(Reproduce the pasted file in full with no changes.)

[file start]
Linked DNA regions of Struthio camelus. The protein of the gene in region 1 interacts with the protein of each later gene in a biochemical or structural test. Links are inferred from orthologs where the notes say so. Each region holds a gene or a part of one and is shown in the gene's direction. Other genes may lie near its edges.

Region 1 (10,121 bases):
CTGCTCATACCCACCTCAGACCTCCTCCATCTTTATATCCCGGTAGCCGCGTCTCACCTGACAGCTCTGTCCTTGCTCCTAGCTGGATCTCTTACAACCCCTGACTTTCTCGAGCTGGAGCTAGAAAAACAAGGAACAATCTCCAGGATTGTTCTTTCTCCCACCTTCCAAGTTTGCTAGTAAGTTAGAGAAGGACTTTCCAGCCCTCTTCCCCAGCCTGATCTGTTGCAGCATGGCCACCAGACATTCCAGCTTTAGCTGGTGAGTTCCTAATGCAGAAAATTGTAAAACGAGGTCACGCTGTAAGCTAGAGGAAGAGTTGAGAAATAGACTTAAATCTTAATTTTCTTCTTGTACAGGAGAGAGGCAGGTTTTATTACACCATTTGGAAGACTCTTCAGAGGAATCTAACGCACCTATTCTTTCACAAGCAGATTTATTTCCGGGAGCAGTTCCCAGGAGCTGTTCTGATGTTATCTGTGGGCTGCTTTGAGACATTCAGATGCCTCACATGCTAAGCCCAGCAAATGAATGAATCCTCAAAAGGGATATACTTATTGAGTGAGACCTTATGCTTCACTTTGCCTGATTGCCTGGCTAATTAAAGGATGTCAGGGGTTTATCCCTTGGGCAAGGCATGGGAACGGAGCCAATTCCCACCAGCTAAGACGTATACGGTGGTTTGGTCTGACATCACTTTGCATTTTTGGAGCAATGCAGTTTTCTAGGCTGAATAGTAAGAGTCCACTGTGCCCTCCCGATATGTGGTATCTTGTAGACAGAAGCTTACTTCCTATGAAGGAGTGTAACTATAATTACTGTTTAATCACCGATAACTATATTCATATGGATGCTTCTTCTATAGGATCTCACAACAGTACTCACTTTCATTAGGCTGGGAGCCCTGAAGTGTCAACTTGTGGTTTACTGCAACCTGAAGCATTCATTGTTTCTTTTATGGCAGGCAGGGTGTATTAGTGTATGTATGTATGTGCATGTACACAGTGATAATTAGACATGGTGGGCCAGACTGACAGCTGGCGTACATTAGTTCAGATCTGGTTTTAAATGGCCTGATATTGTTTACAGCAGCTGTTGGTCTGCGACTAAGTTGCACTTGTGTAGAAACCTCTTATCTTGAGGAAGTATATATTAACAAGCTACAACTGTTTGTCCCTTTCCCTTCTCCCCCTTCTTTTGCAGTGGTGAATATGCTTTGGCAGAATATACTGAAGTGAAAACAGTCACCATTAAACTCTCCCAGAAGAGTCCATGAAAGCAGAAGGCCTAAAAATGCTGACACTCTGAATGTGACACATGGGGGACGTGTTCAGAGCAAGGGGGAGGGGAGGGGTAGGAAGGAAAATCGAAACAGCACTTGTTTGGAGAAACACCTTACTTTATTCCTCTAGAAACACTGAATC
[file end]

Linked DNA regions of Struthio camelus. The protein of the gene in region 1 interacts with the protein of each later gene in a biochemical or structural test. Links are inferred from orthologs where the notes say so. Each region holds a gene or a part of one and is shown in the gene's direction. Other genes may lie near its edges.

Region 1 (10,121 bases):
CTGCTCATACCCACCTCAGACCTCCTCCATCTTTATATCCCGGTAGCCGCGTCTCACCTGACAGCTCTGTCCTTGCTCCTAGCTGGATCTCTTACAACCCCTGACTTTCTCGAGCTGGAGCTAGAAAAACAAGGAACAATCTCCAGGATTGTTCTTTCTCCCACCTTCCAAGTTTGCTAGTAAGTTAGAGAAGGACTTTCCAGCCCTCTTCCCCAGCCTGATCTGTTGCAGCATGGCCACCAGACATTCCAGCTTTAGCTGGTGAGTTCCTAATGCAGAAAATTGTAAAACGAGGTCACGCTGTAAGCTAGAGGAAGAGTTGAGAAATAGACTTAAATCTTAATTTTCTTCTTGTACAGGAGAGAGGCAGGTTTTATTACACCATTTGGAAGACTCTTCAGAGGAATCTAACGCACCTATTCTTTCACAAGCAGATTTATTTCCGGGAGCAGTTCCCAGGAGCTGTTCTGATGTTATCTGTGGGCTGCTTTGAGACATTCAGATGCCTCACATGCTAAGCCCAGCAAATGAATGAATCCTCAAAAGGGATATACTTATTGAGTGAGACCTTATGCTTCACTTTGCCTGATTGCCTGGCTAATTAAAGGATGTCAGGGGTTTATCCCTTGGGCAAGGCATGGGAACGGAGCCAATTCCCACCAGCTAAGACGTATACGGTGGTTTGGTCTGACATCACTTTGCATTTTTGGAGCAATGCAGTTTTCTAGGCTGAATAGTAAGAGTCCACTGTGCCCTCCCGATATGTGGTATCTTGTAGACAGAAGCTTACTTCCTATGAAGGAGTGTAACTATAATTACTGTTTAATCACCGATAACTATATTCATATGGATGCTTCTTCTATAGGATCTCACAACAGTACTCACTTTCATTAGGCTGGGAGCCCTGAAGTGTCAACTTGTGGTTTACTGCAACCTGAAGCATTCATTGTTTCTTTTATGGCAGGCAGGGTGTATTAGTGTATGTATGTATGTGCATGTACACAGTGATAATTAGACATGGTGGGCCAGACTGACAGCTGGCGTACATTAGTTCAGATCTGGTTTTAAATGGCCTGATATTGTTTACAGCAGCTGTTGGTCTGCGACTAAGTTGCACTTGTGTAGAAACCTCTTATCTTGAGGAAGTATATATTAACAAGCTACAACTGTTTGTCCCTTTCCCTTCTCCCCCTTCTTTTGCAGTGGTGAATATGCTTTGGCAGAATATACTGAAGTGAAAACAGTCACCATTAAACTCTCCCAGAAGAGTCCATGAAAGCAGAAGGCCTAAAAATGCTGACACTCTGAATGTGACACATGGGGGACGTGTTCAGAGCAAGGGGGAGGGGAGGGGTAGGAAGGAAAATCGAAACAGCACTTGTTTGGAGAAACACCTTACTTTATTCCTCTAGAAACACTGAATC